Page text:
One simple method for keeping a portion of your assets out of probate when you pass away is to establish a Pay on Death ( POD) account.
How it Works
When you establish a Pay on Death account, you’re the owner of the account during your lifetime, and you name a beneficiary (or more than one beneficiary) who will inherit the account upon your death. Because you’ve named a beneficiary for the account, it’s considered a non-probate asset, and it passes directly to your named beneficiary at the time of your death. All he or she has to do is take a certified copy of your death certificate to the bank, show identification, and fill out any of the bank’s required paperwork for transferring the account.
What to Watch Out For
While a POD account is a simple tool for avoiding probate, there are some things to consider before deciding to use this option.
First, the same feature that lets you avoid probate can also complicate your estate plan. Because a POD account is a non-probate asset, when you want to add or replace a beneficiary, you’ll need to do so directly with your bank. Each bank has a specific form for doing this, and failure to fill out your bank’s form means that you haven’t actually updated your beneficiary designation. And this is regardless of what your Will says.
Similarly, because your Will has no effect on your POD account, you’ll need to be very careful about naming account beneficiaries. For example, naming your daughter as beneficiary but forgetting to name your son will effectively disinherit your son, at least for purposes of your Pay on Death account.
If you’re considering using one or more Pay on Death accounts as part of your estate plan, you’ll want to meet with your estate planning attorney to make sure the accounts work with the rest of your plan to achieve your estate planning goals.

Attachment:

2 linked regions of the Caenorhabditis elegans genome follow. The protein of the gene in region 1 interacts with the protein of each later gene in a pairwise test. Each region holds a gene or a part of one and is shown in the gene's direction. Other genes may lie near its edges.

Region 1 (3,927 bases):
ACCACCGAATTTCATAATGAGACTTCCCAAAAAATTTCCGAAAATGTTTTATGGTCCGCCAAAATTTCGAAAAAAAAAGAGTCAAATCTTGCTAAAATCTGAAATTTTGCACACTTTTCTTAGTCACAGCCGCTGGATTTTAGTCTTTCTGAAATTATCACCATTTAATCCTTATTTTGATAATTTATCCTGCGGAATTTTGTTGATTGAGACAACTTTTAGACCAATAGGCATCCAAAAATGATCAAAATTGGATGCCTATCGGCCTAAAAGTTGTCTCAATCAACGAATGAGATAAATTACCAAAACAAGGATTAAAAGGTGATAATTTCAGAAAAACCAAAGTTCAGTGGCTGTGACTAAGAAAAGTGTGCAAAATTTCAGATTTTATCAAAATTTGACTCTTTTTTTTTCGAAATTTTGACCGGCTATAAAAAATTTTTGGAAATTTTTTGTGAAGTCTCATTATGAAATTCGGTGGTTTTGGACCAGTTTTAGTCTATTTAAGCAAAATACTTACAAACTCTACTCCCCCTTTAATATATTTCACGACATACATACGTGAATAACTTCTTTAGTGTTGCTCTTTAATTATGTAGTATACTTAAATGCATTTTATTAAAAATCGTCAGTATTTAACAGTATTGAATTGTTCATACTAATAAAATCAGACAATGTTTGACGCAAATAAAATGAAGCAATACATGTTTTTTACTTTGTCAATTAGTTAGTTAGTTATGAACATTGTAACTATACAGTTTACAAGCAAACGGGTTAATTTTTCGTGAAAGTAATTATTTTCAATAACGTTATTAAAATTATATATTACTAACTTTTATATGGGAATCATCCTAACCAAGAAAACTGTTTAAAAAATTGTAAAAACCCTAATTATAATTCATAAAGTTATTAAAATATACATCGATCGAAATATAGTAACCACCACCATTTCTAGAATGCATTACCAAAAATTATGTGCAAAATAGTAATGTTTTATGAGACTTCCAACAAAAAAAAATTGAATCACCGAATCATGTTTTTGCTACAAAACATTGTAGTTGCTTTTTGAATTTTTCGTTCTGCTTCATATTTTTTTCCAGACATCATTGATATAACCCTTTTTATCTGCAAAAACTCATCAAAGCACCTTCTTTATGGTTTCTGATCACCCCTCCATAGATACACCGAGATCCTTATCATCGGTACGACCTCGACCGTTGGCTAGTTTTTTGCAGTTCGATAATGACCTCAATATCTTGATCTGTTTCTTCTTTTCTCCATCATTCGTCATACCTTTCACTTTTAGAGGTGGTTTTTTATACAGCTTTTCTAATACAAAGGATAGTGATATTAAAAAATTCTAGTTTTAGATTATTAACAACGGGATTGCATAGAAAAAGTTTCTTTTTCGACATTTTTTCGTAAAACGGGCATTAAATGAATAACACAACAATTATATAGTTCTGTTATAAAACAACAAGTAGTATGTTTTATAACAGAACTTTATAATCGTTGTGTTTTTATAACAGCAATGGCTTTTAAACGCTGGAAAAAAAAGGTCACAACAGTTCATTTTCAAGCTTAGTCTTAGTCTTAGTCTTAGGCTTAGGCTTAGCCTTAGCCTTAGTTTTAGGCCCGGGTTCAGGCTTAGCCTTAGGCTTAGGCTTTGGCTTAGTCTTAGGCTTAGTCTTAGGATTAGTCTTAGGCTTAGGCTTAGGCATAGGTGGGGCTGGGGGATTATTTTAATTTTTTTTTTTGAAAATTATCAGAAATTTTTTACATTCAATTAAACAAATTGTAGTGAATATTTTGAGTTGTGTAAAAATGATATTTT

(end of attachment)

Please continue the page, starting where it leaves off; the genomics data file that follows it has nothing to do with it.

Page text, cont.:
Unlike your personal belongings, your home and your car, retirement accounts are not part of the probate process and cannot be transferred to your heirs in a Will. Instead, you must name a beneficiary on the plan document itself and upon your death, any remaining funds will be transferred directly to the designated person.
Known as a Pay On Death (POD) account, retirement plans and life insurance policies can present some unique challenges when planning your estate.
For starters, if your heirs don’t know the plan exists, they won’t know to collect on the funds after you’re gone. Secondly, if the beneficiary you name is already deceased, your funds may be tied up in court while a judge decides where they should go.
To ensure that your loved ones receive all the proceeds from your retirement plans, there are a few things you should do now:
First and foremost, update the beneficiary information on your plan document. Typically, the primary beneficiary is your spouse but you should name a secondary beneficiary as well. If you’re naming minor children, you’ll want to talk to your estate planning attorney about naming a conservator or creating a trust to manage these funds until your child reaches the age of majority.
The next thing you should do is create a folder that organizes all your important documents, and include a list of life insurance policies, retirement plans and even any pensions you might have. Make sure to provide contact information and account numbers for these plans so that your heirs will know exactly who to contact and what accounts to address.
Be sure to put all these documents in one place and let your family know where they are kept.
In addition, you’ll also want to create a Durable Power of Attorney. This legal document allows you to designate someone to handle your financial affairs for you in the event you become incapacitated. This is important because without a Power of Attorney, your loved ones will have to have you declared incompetent so that a judge can appoint a conservator to act on your behalf.
For more information on organizing your affairs and creating an estate plan, contact our office today.